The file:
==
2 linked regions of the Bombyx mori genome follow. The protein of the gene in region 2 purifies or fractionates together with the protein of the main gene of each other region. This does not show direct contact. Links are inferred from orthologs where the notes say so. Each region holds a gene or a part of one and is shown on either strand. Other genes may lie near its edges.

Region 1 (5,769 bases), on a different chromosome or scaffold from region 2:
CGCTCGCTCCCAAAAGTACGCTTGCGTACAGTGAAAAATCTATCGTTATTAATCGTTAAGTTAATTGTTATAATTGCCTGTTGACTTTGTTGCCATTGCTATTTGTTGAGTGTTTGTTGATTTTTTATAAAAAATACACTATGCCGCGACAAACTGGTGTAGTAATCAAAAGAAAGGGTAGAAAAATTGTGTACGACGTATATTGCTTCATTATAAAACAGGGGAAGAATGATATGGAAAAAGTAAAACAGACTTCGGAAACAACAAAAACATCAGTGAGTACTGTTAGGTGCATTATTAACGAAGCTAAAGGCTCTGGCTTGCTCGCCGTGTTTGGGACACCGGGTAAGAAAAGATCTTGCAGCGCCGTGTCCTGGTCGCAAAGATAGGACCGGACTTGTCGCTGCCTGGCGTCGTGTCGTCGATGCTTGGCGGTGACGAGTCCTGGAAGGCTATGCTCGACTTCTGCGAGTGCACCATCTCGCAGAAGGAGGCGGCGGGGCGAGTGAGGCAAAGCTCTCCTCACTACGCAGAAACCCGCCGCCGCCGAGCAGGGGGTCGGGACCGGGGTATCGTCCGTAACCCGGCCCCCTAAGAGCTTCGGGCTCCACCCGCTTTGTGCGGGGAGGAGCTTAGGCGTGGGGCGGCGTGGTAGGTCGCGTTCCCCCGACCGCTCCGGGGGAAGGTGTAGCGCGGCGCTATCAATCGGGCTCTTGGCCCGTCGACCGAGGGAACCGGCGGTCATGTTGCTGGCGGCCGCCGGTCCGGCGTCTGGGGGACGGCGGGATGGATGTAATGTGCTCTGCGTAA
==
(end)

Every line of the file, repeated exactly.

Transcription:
2 linked regions of the Bombyx mori genome follow. The protein of the gene in region 2 purifies or fractionates together with the protein of the main gene of each other region. This does not show direct contact. Links are inferred from orthologs where the notes say so. Each region holds a gene or a part of one and is shown on either strand. Other genes may lie near its edges.

Region 1 (5,769 bases), on a different chromosome or scaffold from region 2:
CGCTCGCTCCCAAAAGTACGCTTGCGTACAGTGAAAAATCTATCGTTATTAATCGTTAAGTTAATTGTTATAATTGCCTGTTGACTTTGTTGCCATTGCTATTTGTTGAGTGTTTGTTGATTTTTTATAAAAAATACACTATGCCGCGACAAACTGGTGTAGTAATCAAAAGAAAGGGTAGAAAAATTGTGTACGACGTATATTGCTTCATTATAAAACAGGGGAAGAATGATATGGAAAAAGTAAAACAGACTTCGGAAACAACAAAAACATCAGTGAGTACTGTTAGGTGCATTATTAACGAAGCTAAAGGCTCTGGCTTGCTCGCCGTGTTTGGGACACCGGGTAAGAAAAGATCTTGCAGCGCCGTGTCCTGGTCGCAAAGATAGGACCGGACTTGTCGCTGCCTGGCGTCGTGTCGTCGATGCTTGGCGGTGACGAGTCCTGGAAGGCTATGCTCGACTTCTGCGAGTGCACCATCTCGCAGAAGGAGGCGGCGGGGCGAGTGAGGCAAAGCTCTCCTCACTACGCAGAAACCCGCCGCCGCCGAGCAGGGGGTCGGGACCGGGGTATCGTCCGTAACCCGGCCCCCTAAGAGCTTCGGGCTCCACCCGCTTTGTGCGGGGAGGAGCTTAGGCGTGGGGCGGCGTGGTAGGTCGCGTTCCCCCGACCGCTCCGGGGGAAGGTGTAGCGCGGCGCTATCAATCGGGCTCTTGGCCCGTCGACCGAGGGAACCGGCGGTCATGTTGCTGGCGGCCGCCGGTCCGGCGTCTGGGGGACGGCGGGATGGATGTAATGTGCTCTGCGTAA